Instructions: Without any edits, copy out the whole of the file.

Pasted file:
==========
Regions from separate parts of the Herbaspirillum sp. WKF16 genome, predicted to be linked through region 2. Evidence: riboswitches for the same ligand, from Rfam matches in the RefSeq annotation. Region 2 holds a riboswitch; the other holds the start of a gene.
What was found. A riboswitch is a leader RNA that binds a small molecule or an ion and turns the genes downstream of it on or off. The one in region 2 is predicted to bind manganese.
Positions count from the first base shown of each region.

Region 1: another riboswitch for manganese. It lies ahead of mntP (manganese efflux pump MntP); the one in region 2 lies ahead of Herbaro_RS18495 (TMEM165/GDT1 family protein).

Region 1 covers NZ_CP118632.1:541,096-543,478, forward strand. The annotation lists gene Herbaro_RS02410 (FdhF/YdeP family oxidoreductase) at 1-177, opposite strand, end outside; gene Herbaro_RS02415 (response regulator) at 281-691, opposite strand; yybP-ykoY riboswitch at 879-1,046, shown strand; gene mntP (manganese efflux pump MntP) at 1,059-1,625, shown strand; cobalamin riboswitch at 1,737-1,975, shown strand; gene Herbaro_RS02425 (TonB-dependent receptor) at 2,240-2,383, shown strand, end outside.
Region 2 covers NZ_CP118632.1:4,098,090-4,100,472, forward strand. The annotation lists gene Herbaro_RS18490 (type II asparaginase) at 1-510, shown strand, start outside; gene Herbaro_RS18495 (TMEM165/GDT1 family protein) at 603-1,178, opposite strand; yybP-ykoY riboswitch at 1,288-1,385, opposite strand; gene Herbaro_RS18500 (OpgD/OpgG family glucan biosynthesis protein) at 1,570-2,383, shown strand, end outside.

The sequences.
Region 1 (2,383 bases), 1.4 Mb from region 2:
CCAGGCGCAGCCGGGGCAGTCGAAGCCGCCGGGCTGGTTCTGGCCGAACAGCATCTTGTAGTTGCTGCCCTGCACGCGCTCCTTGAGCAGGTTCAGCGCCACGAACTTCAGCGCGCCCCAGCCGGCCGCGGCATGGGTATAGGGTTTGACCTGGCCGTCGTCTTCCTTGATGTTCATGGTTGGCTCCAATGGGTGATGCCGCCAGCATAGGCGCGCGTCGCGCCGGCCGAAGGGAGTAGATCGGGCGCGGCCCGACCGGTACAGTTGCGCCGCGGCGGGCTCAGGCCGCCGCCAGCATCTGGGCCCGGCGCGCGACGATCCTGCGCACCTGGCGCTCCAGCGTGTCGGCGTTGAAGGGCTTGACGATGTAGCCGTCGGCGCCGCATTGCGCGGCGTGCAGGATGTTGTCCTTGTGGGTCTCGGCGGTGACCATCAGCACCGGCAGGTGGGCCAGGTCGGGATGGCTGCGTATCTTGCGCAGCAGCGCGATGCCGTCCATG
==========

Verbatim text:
Regions from separate parts of the Herbaspirillum sp. WKF16 genome, predicted to be linked through region 2. Evidence: riboswitches for the same ligand, from Rfam matches in the RefSeq annotation. Region 2 holds a riboswitch; the other holds the start of a gene.
What was found. A riboswitch is a leader RNA that binds a small molecule or an ion and turns the genes downstream of it on or off. The one in region 2 is predicted to bind manganese.
Positions count from the first base shown of each region.

Region 1: another riboswitch for manganese. It lies ahead of mntP (manganese efflux pump MntP); the one in region 2 lies ahead of Herbaro_RS18495 (TMEM165/GDT1 family protein).

Region 1 covers NZ_CP118632.1:541,096-543,478, forward strand. The annotation lists gene Herbaro_RS02410 (FdhF/YdeP family oxidoreductase) at 1-177, opposite strand, end outside; gene Herbaro_RS02415 (response regulator) at 281-691, opposite strand; yybP-ykoY riboswitch at 879-1,046, shown strand; gene mntP (manganese efflux pump MntP) at 1,059-1,625, shown strand; cobalamin riboswitch at 1,737-1,975, shown strand; gene Herbaro_RS02425 (TonB-dependent receptor) at 2,240-2,383, shown strand, end outside.
Region 2 covers NZ_CP118632.1:4,098,090-4,100,472, forward strand. The annotation lists gene Herbaro_RS18490 (type II asparaginase) at 1-510, shown strand, start outside; gene Herbaro_RS18495 (TMEM165/GDT1 family protein) at 603-1,178, opposite strand; yybP-ykoY riboswitch at 1,288-1,385, opposite strand; gene Herbaro_RS18500 (OpgD/OpgG family glucan biosynthesis protein) at 1,570-2,383, shown strand, end outside.

The sequences.
Region 1 (2,383 bases), 1.4 Mb from region 2:
CCAGGCGCAGCCGGGGCAGTCGAAGCCGCCGGGCTGGTTCTGGCCGAACAGCATCTTGTAGTTGCTGCCCTGCACGCGCTCCTTGAGCAGGTTCAGCGCCACGAACTTCAGCGCGCCCCAGCCGGCCGCGGCATGGGTATAGGGTTTGACCTGGCCGTCGTCTTCCTTGATGTTCATGGTTGGCTCCAATGGGTGATGCCGCCAGCATAGGCGCGCGTCGCGCCGGCCGAAGGGAGTAGATCGGGCGCGGCCCGACCGGTACAGTTGCGCCGCGGCGGGCTCAGGCCGCCGCCAGCATCTGGGCCCGGCGCGCGACGATCCTGCGCACCTGGCGCTCCAGCGTGTCGGCGTTGAAGGGCTTGACGATGTAGCCGTCGGCGCCGCATTGCGCGGCGTGCAGGATGTTGTCCTTGTGGGTCTCGGCGGTGACCATCAGCACCGGCAGGTGGGCCAGGTCGGGATGGCTGCGTATCTTGCGCAGCAGCGCGATGCCGTCCATG